Russell Hobby, general secretary of NAHT blogs about his thoughts and passions and the work of the National Association of Head Teachers.
The NAHT’s commission aims to take back ownership of assessment for the profession.
In February we published the report of the NAHT Commission on Assessment Without Levels. The immediate aim of the commission was to chart a path through the potential fragmentation of assessment following the government’s dec-ision to abandon the use of levels. -Levels were far from perfect, but they did provide a shared professional language and a consistent benchmark between schools. The idea of a future filled with thousands of approaches to assessment did not fill us with enthusiasm.
The commission had a longer term aim too: to take back ownership of assessment for the profession. In a sense, we decided to take the secretary of state at his word. Just because the government has decided to adhere to no system, does not mean we have to do the same. This is a chance to get assessment right: keeping the best bits of levels – the use of objective criteria rather than ranking and a shared approach between schools. It would also mean a chance to improve practice, abandoning the process of summing up a child as a single number, for example, and speaking more in terms of strengths and areas for development.
The report provides a set of hard-edged principles for assessment and a detailed design checklist. This could act as self-evaluation or as the seed for a revised assessment policy. It takes a particular view of the world of assessment, from which some may differ, but it builds on the best of what we already see schools doing.
We are not without recommendations for the wider system – not least that government should endorse the continued use of levels as an interim measure while schools grapple with the new curriculum; after all, they will continue to teach children under the old curriculum for some years to come. We also suggest that schools should not be expected to publicise a detailed assessment framework this September, but rather to publish their assessment principles now and keep working on the detailed framework. We call for better training in assessment too. And we look forward to a response on these suggestions. Michael Gove has given a measured welcome to our report, but don’t let that put you off it. One of our aims was to ensure the buy-in of those who hold schools to account, so schools could be confident in making more creative choices within the broad principles.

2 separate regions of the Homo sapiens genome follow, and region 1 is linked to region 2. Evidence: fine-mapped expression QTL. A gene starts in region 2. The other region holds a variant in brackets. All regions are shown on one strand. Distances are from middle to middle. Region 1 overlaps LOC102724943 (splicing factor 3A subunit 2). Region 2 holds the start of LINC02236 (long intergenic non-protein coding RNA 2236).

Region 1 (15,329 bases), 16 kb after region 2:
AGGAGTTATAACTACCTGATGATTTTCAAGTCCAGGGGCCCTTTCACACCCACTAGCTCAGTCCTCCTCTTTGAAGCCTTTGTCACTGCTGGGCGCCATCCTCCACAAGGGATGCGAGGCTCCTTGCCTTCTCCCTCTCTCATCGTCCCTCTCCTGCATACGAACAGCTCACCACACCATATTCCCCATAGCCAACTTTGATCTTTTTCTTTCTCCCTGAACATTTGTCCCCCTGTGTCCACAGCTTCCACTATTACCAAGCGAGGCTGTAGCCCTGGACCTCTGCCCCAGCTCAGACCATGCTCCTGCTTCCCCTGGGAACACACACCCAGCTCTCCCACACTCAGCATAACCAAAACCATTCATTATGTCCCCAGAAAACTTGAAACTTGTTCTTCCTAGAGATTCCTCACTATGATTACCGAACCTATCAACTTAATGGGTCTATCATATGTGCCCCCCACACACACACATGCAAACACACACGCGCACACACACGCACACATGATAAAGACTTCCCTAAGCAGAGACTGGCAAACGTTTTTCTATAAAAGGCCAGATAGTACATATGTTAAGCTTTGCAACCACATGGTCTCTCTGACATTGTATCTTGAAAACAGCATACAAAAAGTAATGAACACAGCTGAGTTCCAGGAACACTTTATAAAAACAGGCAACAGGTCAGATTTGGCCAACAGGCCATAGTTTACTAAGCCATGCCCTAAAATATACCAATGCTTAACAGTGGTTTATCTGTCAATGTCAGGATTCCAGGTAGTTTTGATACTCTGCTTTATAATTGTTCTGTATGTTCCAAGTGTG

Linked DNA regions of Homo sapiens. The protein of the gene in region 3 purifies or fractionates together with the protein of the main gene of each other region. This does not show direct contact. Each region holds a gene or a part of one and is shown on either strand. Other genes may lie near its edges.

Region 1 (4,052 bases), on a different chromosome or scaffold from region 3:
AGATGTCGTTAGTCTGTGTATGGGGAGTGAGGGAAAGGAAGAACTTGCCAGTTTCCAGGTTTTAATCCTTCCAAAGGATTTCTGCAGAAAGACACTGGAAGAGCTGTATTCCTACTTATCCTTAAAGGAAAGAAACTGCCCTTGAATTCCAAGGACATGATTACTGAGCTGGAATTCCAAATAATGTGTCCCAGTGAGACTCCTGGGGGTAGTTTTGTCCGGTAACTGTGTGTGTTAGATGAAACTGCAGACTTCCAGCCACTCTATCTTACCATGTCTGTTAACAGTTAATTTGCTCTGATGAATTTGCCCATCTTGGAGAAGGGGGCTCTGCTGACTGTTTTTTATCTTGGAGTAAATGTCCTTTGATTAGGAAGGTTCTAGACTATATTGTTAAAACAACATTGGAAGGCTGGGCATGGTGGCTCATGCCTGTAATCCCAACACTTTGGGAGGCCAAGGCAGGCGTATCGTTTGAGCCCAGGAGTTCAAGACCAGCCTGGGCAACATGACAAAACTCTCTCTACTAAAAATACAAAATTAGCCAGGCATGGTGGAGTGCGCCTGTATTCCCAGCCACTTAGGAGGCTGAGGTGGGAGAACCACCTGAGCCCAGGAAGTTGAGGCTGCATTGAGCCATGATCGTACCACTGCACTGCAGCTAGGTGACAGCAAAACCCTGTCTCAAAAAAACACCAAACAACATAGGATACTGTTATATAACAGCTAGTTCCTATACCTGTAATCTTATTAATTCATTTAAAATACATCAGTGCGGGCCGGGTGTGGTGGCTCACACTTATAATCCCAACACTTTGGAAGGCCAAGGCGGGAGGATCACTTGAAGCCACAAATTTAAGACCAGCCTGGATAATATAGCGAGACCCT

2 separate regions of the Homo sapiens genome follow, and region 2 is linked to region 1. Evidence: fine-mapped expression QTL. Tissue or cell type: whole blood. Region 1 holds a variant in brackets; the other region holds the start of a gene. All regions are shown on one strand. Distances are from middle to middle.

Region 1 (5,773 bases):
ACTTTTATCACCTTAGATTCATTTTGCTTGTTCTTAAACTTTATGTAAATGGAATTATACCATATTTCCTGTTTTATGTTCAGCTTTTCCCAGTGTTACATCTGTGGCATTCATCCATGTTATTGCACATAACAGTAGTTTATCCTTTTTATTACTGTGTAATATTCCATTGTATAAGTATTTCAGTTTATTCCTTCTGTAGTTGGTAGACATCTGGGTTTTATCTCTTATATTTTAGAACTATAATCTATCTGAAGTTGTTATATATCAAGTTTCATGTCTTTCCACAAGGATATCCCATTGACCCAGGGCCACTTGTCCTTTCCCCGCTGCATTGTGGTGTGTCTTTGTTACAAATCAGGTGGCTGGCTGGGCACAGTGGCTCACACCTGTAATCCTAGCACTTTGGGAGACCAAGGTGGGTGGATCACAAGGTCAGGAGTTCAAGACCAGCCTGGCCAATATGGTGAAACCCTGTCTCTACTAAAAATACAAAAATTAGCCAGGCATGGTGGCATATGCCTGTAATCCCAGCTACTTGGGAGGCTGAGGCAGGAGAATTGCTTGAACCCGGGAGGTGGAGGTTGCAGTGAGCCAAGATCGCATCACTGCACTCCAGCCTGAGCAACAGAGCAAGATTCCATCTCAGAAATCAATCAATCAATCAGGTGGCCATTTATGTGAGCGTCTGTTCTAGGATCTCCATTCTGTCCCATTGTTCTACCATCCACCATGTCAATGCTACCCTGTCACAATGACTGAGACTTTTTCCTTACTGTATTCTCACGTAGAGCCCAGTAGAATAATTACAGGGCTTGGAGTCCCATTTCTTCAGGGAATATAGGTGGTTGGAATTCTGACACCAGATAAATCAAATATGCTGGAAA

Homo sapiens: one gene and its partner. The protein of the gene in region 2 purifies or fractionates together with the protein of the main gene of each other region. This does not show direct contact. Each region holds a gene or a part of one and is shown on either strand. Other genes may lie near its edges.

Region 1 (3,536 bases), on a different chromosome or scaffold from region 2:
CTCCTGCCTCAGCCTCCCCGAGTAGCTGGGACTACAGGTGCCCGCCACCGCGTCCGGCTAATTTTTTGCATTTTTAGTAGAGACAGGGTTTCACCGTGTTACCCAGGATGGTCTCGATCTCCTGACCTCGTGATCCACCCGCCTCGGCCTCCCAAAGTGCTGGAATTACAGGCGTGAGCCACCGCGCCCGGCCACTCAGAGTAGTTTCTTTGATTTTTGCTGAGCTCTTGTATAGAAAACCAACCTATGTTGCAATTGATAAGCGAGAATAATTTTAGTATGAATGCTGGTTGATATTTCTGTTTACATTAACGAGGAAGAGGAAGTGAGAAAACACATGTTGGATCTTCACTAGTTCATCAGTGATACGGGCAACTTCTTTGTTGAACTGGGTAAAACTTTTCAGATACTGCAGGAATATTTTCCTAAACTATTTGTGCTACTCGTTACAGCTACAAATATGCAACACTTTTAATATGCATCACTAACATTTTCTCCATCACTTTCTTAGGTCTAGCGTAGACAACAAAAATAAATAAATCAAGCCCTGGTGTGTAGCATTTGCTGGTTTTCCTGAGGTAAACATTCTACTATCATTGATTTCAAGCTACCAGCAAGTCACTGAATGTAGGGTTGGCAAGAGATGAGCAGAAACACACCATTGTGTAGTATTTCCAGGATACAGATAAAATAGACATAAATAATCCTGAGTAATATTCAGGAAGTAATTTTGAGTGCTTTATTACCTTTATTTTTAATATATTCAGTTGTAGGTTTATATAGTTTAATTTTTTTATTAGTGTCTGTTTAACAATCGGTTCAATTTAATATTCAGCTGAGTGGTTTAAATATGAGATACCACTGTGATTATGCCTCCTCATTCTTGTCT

Bear in mind, though, that this is about internal assessment for learning. The use of assessment for accountability is the subject of an open consultation – although it may well have reported by the time you read this. The big issues are the role of a baseline at primary and the level of the floor standard. Putting my neck on the line, I do not think we will see an increase in the volume of formal testing. We have been involved in negotiations on this topic and our proactive work – suggesting solutions and alternatives – is giving us credibility in such discussions.
This is part of our wider strategy of taking back ownership of standards and filling the gaps where necessary to prevent fragmentation. It stretches the association out of its comfort zone but it also produces real benefits. Our school improvement project, Aspire, is another such example (see page eight). This has already helped one third of the schools on the project to get to ‘good’, in less than a year. That means that our members are protected, staff in the schools are developed and the schools themselves are not forced to seek academisation.
Our politicians are now turning their attention to 2015 and their policies for the next election. We are therefore now applying our proactive philosophy to produce concrete proposals for the next government, in a manifesto for and from the profession. Look out for a draft for consultation heading your way soon.